Thursday, June 14, 2007

Rhubarb and Apple Crumble

This is another recipe that incorporates stewed Rhubarb and as we are well and truly in the middle of rhubarb season, it's a product there's no shortage of.

You could make this purely with stewed rhubarb, but as I only had a smaller amount I've bulked it up with simple stewed apples. I've modified the crumble slightly and added flaked almonds.


Rhubarb and Apple Crumble

6 Granny smith apples
lemon juice
caster sugar
Stewed Rhubarb
150 grams self raising flour
150 grams soft brown sugar
150 grams melted butter
50 grams shredded coconut
50 grams flaked almonds
100 grams rolled oats

Prepare the apples:
Peel, core and quarter the apples, then cut into chunks. Place in a pan with a little lemon juice and caster sugar and cook over a medium heat until the apples have softened.

Place the cooked apples in the base of a baking dish then top with stewed rhubarb.


Make the crumble:
Place the flour, sugar, coconut and rolled oats into a bowl - stir this well to ensure it's mixed through. Pour in the melted butter and continue stirring until almost combined. Add the flaked almonds and gently fold through the mix so not to break them up too much.

Take handfuls of the crumble and sprinkle evenly over the top of the fruit.

Bake in a preheated 180°C/350°F oven until golden brown and crunchy - about 35 minutes.

Let it cool for 5 minutes before serving with thick cream.

Tagged with


  1. Those flaked almonds won my heart, Haalo - looks delicious!

  2. What a great winter dessert! You reminded me that I have been longing for some good fruit crumble!

  3. Um. Where do you live? I had to check the post's date, just to be sure it was current!

    But I'm so intrigued, your talking about 'rhubarb' season. In the northern hemisphere, rhubarb is a late-spring, early-summer plant. And while it freezes beautifully (and would pair perfectly with apples!) I sure wouldn't consider rhubarb a 'fall' or 'winter' vegetable.

    I'm so confused, help!

  4. I have yet to make something with rhubarb this year. I am feeling inspired now!

  5. Haalo, what a coincidence! We had rhubarb and apple crumble last night too. But our crumble topping doesn't have coconut in it. We made crumble often because it's quick and we always have the ingredients at home. We usually have it with warm custard in winter and vanilla bean ice-cream in summer.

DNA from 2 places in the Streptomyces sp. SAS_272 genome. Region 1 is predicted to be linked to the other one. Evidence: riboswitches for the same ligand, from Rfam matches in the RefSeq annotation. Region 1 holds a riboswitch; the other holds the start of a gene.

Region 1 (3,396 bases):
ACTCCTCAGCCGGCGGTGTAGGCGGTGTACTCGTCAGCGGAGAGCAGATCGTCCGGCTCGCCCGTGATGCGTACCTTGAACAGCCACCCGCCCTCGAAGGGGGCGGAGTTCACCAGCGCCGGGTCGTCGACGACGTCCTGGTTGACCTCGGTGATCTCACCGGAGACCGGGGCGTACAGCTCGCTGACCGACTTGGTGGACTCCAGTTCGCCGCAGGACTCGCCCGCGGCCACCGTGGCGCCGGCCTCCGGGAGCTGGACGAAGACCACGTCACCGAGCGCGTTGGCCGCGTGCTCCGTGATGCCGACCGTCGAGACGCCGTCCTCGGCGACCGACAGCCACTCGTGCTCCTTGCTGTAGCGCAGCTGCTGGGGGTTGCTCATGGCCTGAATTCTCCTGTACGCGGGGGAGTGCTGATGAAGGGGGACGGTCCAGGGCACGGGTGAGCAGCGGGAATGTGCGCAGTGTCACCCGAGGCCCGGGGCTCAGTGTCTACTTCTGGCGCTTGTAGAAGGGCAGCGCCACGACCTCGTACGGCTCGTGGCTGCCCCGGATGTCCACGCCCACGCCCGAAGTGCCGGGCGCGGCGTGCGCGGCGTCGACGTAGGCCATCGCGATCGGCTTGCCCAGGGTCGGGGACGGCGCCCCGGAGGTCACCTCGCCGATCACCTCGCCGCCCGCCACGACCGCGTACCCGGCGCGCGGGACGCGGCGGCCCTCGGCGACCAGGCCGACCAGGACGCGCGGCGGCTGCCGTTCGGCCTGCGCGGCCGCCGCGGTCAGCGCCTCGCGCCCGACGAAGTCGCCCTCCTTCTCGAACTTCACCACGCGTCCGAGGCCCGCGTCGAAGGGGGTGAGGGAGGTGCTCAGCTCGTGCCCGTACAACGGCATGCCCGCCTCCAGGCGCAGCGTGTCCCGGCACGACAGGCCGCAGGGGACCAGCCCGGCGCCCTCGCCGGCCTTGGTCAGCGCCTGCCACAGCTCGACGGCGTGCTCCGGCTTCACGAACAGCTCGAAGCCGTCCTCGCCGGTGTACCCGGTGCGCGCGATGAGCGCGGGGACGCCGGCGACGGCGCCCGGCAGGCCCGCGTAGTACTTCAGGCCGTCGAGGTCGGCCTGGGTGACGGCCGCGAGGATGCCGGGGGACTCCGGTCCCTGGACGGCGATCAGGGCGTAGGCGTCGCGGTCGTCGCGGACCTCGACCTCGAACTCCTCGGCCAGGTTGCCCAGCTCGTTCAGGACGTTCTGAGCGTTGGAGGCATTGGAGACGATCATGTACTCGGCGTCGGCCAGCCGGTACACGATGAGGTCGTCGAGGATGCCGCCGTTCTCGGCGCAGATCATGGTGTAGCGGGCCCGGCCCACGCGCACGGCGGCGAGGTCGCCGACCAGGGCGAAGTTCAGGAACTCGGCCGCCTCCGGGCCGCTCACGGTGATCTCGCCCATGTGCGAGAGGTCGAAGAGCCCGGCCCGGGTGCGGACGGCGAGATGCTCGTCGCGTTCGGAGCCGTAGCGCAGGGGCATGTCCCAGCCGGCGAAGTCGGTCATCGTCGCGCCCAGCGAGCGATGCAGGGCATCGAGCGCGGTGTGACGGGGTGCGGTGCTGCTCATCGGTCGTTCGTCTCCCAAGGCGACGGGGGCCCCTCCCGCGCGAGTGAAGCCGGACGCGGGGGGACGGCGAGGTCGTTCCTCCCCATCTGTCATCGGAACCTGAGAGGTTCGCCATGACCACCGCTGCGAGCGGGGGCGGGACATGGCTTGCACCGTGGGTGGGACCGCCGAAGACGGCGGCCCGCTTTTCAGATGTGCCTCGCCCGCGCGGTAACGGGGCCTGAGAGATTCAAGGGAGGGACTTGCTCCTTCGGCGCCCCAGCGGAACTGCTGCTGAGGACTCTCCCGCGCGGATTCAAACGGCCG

6. Thanks Patricia - i do share your fondness of almonds plus they work well with apples.

    Thanks Anh - with these cold nights it's hard to beat a good crumble with some extra thick cream

    Oh Alanna - sorry to confuse you but here Rhubarb is in season all year round and for the last month or so the rhubarb has been looking particularly good - winter just slows it's growth a little. For us, rhubarb and rhubarb crumble is a definitive winter dessert.

    Hi Deborah - I'm sure you'll make something delicious with rhubarb!

    Hi Nora - crumbles are great when you want something tasty but quick and they are almost impossible to mess up. Don't think I've ever had custard with my crumble I may well have to do that next time!

  7. My last experience with rhubarb wasn't very exciting but I do love apples and flaked almonds together. And the pictures, always a big fun. Have a wonderful weekend Haalo.

  8. Thanks Rose - hopefully the next experience with rhubarb will be better.

  9. I just noticed that your crumble mix is practically identical to an ANZAC biscuit recipe, minus the golden syrup of course!

  10. Hi again Haalo,
    I forgot to say that i am tagging your stewed rubarb recipe for my post today. Your recipe was so clearly written. I hope that's ok with you.

  11. Hi Trig - I had to check out the Anzac recipe, they are similar though it uses desiccated coconut and raw sugar and there's no flaked almonds - you could change it to be closer and I think it would work really well.

    Thanks Nora - that's fine, glad to know you put the stewed rhubarb to good use, the muffins look great.


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